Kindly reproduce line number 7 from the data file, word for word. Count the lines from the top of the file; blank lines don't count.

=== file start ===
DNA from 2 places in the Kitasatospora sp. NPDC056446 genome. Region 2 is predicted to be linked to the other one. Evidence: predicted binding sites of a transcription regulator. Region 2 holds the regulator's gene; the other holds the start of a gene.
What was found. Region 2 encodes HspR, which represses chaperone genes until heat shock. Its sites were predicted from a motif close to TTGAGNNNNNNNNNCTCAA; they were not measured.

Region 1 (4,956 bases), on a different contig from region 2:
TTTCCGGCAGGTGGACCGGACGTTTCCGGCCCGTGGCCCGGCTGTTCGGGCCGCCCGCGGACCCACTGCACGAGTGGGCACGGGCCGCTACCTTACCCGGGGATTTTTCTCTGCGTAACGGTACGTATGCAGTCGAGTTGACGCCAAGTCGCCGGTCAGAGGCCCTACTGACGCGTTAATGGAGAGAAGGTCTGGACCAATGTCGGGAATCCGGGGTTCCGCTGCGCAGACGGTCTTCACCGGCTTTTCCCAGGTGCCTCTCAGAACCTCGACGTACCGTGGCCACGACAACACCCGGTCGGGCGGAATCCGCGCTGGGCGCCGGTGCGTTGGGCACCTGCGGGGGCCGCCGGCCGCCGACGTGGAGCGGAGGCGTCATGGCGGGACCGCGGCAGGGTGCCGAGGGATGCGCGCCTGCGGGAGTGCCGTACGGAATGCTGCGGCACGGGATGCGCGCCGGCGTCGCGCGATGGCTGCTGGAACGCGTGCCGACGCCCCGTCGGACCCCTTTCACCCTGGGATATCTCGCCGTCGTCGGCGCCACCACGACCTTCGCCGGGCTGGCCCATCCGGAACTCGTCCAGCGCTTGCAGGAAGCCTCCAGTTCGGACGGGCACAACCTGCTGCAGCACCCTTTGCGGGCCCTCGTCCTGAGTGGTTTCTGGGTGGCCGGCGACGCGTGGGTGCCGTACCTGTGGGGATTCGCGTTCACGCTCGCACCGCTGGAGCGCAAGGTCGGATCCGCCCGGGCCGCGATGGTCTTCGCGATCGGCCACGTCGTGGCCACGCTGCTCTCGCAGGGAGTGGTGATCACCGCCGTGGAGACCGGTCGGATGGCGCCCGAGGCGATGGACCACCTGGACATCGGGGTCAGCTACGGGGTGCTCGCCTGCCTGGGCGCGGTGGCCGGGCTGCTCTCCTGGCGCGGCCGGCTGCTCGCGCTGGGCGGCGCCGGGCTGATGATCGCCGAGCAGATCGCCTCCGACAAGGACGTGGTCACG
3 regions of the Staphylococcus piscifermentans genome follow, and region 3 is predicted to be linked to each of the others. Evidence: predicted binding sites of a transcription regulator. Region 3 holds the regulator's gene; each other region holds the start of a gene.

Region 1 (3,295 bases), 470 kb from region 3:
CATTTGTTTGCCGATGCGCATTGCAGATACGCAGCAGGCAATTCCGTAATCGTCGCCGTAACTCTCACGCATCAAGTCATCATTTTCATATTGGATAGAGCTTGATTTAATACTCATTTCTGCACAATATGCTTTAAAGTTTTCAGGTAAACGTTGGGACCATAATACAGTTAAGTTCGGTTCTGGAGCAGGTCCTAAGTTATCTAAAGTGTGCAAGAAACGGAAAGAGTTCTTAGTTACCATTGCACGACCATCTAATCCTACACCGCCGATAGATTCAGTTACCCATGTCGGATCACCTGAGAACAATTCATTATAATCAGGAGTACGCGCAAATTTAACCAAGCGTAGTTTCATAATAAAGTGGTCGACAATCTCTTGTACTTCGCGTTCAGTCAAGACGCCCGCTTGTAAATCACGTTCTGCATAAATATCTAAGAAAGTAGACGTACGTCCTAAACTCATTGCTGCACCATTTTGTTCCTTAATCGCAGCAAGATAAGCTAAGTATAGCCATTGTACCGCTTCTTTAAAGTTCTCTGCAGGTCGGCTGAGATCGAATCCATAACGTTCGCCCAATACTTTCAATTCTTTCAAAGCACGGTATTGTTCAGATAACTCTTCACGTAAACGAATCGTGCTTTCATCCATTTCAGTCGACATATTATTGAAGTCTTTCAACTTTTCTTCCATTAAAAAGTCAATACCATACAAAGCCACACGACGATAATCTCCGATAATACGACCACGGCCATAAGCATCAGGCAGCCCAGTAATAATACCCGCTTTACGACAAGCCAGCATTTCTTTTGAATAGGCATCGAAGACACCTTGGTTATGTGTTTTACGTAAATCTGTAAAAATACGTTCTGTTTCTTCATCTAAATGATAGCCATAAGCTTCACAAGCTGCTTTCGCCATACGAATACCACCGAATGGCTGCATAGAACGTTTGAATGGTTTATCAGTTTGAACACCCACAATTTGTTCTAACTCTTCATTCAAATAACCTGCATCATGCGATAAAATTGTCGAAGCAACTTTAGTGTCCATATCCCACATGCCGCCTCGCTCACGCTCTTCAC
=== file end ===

CATTTGTTTGCCGATGCGCATTGCAGATACGCAGCAGGCAATTCCGTAATCGTCGCCGTAACTCTCACGCATCAAGTCATCATTTTCATATTGGATAGAGCTTGATTTAATACTCATTTCTGCACAATATGCTTTAAAGTTTTCAGGTAAACGTTGGGACCATAATACAGTTAAGTTCGGTTCTGGAGCAGGTCCTAAGTTATCTAAAGTGTGCAAGAAACGGAAAGAGTTCTTAGTTACCATTGCACGACCATCTAATCCTACACCGCCGATAGATTCAGTTACCCATGTCGGATCACCTGAGAACAATTCATTATAATCAGGAGTACGCGCAAATTTAACCAAGCGTAGTTTCATAATAAAGTGGTCGACAATCTCTTGTACTTCGCGTTCAGTCAAGACGCCCGCTTGTAAATCACGTTCTGCATAAATATCTAAGAAAGTAGACGTACGTCCTAAACTCATTGCTGCACCATTTTGTTCCTTAATCGCAGCAAGATAAGCTAAGTATAGCCATTGTACCGCTTCTTTAAAGTTCTCTGCAGGTCGGCTGAGATCGAATCCATAACGTTCGCCCAATACTTTCAATTCTTTCAAAGCACGGTATTGTTCAGATAACTCTTCACGTAAACGAATCGTGCTTTCATCCATTTCAGTCGACATATTATTGAAGTCTTTCAACTTTTCTTCCATTAAAAAGTCAATACCATACAAAGCCACACGACGATAATCTCCGATAATACGACCACGGCCATAAGCATCAGGCAGCCCAGTAATAATACCCGCTTTACGACAAGCCAGCATTTCTTTTGAATAGGCATCGAAGACACCTTGGTTATGTGTTTTACGTAAATCTGTAAAAATACGTTCTGTTTCTTCATCTAAATGATAGCCATAAGCTTCACAAGCTGCTTTCGCCATACGAATACCACCGAATGGCTGCATAGAACGTTTGAATGGTTTATCAGTTTGAACACCCACAATTTGTTCTAACTCTTCATTCAAATAACCTGCATCATGCGATAAAATTGTCGAAGCAACTTTAGTGTCCATATCCCACATGCCGCCTCGCTCACGCTCTTCAC